Day Twenty-Six

November 28th, 2012: Near Ladyhill House to Bellingham (8-ish miles) …

The earth is a big heat sink, robbing the unsuspecting sleeper of vital body warmth when he lay atop it in late November. I knew this going into this hike, but last night, no matter how many push-ups or sit-ups I had done (a full five or six of each before tiring out), I simply could not get warm. The one-inch thick air mattress I slept on didn’t offer much relief---it’s merely a ¾ length model, designed to save weight and freeze feet---and it slowly loses air throughout the night, oddly enough at the same rate I lose hope of staying warm. This sucks and I love it, I thought to myself, trying to jot that very thought. (Alas, the ink in my pen had froze; a backup pencil was called into play.)

Because I had worn nearly every piece of clothing I carried (‘twas all relatively dry after yesterday’s benign conditions), I would’ve had a tough time of sleeping anyhow, as all I had to use to fashion a pillow was a pair of dirty socks and a few granola bars. The dirty socks were as crunchy as the granola bars, and neither, for what it’s worth, makes that great a pillow. Call me high-maintenance, but just as it is with most of the animal kingdom, I require a certain level of comfort in order to sleep.

There are times when I wish I didn’t love the struggle that camping and hiking most often provides, but like all outdoorsy misfits, I can’t help myself. The struggles are as essential as they are unavoidable, and naturally, the highs always tend to override the lows, or I wouldn’t keep partaking in this shit. But when the lows are low temperatures, the lows gnaw deeply. I’m too thin to win.

As is typical during such frigid nights, I had to pee throughout it. But despite the nip, I was at that teetering point in which the camper finds himself just contented enough to remain protected inside, but uncomfortable enough not to be able to fully fall asleep. Not a happy camper per se, but a contented one. It seemed the lesser of the two evils to remain on lockdown, but each time I rolled over to a new position, my bladder announced its aspirations.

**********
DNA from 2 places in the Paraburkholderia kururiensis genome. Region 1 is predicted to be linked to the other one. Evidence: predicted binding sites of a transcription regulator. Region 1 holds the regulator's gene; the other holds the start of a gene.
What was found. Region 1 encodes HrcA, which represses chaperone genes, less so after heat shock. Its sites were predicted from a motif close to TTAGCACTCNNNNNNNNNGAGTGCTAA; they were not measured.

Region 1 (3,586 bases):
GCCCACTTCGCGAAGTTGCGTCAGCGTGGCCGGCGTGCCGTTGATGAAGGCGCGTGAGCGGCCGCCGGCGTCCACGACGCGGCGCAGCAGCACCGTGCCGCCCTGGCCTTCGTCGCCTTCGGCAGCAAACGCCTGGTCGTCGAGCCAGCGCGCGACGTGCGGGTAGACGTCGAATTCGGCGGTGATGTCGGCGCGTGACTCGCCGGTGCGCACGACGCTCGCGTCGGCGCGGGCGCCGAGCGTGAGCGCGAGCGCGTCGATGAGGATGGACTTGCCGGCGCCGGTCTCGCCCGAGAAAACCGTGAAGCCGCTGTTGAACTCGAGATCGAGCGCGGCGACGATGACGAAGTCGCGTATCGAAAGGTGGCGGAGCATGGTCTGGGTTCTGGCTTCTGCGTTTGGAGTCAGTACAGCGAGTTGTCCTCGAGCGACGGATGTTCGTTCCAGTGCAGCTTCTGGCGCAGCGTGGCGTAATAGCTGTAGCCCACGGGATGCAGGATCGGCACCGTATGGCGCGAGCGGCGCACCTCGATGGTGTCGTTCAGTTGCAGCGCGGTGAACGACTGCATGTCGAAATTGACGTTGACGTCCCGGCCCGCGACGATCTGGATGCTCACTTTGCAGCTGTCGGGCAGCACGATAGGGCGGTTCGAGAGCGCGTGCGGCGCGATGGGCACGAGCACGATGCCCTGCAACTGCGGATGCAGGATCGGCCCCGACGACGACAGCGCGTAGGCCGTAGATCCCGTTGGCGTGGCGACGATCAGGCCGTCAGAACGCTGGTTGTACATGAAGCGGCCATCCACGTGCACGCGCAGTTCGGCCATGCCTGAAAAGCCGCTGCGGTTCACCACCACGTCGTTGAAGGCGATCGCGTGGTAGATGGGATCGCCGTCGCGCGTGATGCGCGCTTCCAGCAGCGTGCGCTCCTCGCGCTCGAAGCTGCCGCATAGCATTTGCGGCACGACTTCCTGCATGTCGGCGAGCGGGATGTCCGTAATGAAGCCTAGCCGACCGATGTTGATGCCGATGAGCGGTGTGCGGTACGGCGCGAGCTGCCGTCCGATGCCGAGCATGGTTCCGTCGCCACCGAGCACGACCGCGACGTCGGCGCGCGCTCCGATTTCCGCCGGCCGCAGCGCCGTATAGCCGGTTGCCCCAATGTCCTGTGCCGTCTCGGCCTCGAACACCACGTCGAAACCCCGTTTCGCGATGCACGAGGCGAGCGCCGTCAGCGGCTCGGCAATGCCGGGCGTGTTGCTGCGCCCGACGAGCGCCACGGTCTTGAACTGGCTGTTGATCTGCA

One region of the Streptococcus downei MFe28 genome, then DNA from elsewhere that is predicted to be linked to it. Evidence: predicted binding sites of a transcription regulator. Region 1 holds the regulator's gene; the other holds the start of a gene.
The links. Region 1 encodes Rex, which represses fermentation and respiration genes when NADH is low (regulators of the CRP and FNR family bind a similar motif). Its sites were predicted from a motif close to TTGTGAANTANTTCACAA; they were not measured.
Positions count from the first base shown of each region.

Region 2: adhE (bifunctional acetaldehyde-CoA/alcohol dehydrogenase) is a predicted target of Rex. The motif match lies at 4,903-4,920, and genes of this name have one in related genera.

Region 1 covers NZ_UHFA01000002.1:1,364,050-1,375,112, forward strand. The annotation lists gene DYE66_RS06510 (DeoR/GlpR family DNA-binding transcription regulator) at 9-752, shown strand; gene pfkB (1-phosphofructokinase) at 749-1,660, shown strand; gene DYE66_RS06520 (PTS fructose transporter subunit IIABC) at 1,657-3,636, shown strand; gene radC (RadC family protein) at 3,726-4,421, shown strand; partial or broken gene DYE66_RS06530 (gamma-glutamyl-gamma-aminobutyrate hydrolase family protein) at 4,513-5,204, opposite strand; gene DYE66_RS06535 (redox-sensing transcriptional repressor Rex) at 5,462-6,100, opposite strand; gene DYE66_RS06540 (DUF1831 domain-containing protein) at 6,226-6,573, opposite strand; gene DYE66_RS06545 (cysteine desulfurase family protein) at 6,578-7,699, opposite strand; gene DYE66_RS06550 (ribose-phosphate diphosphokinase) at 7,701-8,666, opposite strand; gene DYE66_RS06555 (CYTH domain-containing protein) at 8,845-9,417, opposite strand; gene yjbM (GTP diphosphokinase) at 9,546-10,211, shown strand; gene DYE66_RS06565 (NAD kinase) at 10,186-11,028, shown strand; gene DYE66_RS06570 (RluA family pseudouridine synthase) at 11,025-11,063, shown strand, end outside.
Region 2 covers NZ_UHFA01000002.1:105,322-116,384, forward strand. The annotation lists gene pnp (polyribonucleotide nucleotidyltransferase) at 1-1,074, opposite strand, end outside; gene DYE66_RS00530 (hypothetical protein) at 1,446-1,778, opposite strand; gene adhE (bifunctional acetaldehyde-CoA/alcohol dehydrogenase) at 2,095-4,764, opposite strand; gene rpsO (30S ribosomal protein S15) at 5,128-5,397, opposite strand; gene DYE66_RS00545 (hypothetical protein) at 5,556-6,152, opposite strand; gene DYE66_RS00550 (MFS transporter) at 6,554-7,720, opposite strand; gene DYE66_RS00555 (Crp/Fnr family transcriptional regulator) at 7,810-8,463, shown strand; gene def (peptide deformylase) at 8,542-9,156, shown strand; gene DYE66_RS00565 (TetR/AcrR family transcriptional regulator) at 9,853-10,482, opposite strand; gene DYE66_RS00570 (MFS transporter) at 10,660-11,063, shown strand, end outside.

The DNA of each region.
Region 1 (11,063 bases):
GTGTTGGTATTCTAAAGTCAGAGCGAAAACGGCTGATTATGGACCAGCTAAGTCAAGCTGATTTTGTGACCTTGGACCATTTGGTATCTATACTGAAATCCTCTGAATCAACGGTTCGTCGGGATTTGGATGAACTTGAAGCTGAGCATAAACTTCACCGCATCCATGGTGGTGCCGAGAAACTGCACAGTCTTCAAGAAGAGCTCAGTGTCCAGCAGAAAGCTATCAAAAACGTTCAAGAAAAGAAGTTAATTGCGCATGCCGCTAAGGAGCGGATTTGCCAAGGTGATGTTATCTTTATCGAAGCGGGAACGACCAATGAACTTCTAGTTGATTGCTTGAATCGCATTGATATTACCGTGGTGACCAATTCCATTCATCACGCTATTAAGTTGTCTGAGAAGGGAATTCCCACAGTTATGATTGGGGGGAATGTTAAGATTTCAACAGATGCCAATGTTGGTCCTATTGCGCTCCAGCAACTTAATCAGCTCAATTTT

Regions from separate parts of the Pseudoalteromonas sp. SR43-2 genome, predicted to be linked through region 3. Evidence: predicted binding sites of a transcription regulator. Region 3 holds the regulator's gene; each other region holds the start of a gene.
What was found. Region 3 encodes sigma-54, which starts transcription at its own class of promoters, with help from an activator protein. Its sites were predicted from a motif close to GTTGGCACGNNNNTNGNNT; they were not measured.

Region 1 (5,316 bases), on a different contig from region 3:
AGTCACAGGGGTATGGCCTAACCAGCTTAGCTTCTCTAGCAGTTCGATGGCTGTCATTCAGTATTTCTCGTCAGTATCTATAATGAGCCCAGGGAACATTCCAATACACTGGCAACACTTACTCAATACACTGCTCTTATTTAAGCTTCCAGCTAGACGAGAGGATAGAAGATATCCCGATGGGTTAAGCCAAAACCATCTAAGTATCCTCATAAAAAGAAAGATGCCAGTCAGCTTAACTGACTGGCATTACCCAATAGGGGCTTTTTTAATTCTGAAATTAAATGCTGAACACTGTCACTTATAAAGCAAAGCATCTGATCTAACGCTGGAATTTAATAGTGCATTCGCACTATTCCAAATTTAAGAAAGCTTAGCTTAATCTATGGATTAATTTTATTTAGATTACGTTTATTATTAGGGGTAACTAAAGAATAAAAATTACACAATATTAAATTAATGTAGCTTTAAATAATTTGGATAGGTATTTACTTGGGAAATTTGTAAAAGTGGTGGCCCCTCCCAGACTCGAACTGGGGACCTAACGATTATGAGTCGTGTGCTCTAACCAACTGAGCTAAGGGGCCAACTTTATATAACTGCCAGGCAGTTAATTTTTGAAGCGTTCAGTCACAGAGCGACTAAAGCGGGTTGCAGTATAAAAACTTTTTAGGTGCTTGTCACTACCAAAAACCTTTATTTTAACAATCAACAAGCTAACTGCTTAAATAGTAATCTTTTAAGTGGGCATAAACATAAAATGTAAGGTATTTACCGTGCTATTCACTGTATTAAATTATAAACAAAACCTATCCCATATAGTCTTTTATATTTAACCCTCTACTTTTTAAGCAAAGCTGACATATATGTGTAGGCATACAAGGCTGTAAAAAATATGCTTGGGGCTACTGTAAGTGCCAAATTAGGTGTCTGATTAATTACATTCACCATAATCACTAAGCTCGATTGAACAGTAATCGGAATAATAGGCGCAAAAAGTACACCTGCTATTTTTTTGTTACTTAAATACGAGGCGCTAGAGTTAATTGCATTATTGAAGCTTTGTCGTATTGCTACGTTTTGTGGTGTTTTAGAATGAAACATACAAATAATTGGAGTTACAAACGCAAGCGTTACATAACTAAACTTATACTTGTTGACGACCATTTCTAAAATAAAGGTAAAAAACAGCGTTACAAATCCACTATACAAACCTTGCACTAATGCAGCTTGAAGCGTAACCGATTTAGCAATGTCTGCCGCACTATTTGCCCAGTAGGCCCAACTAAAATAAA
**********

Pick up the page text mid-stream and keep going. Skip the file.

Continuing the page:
I had no designated pee bottle, which might have made life a little less stressful. In the past though, I’ve made the mistake of drinking from such a bottle, and cared not to repeat the feat. Instead, I just lay there all night, comfortably miserable. Strangely, by daybreak, my bladder was fine. I hadn’t peed my sleeping bag or anything, but yet it sounded no sense of urgency when I awoke. That is until I stepped outside. The cold is a diuretic, no doubt.

The temperatures were comparable to the inside of a freezer, but the day looked to be relatively free from air-peril, so I tore down camp and set sail. The route placed me upon an excessively thin strip of pavement for a quarter mile or so, before branching off into the great wet open, where the primordial manner of perambulation took over. All it took was one step off the tertiary road and I was knee-deep in trouble. My new boots---those picked up less than a week ago, those already well worn and rotting of old---would do their job in restricting my ankles from rolling each time I sunk unexpectedly. Rarely did I sink unexpectedly, of course. It was always anticipated, and justly so. I felt like a walking mop, pogo-ing from bog to bog.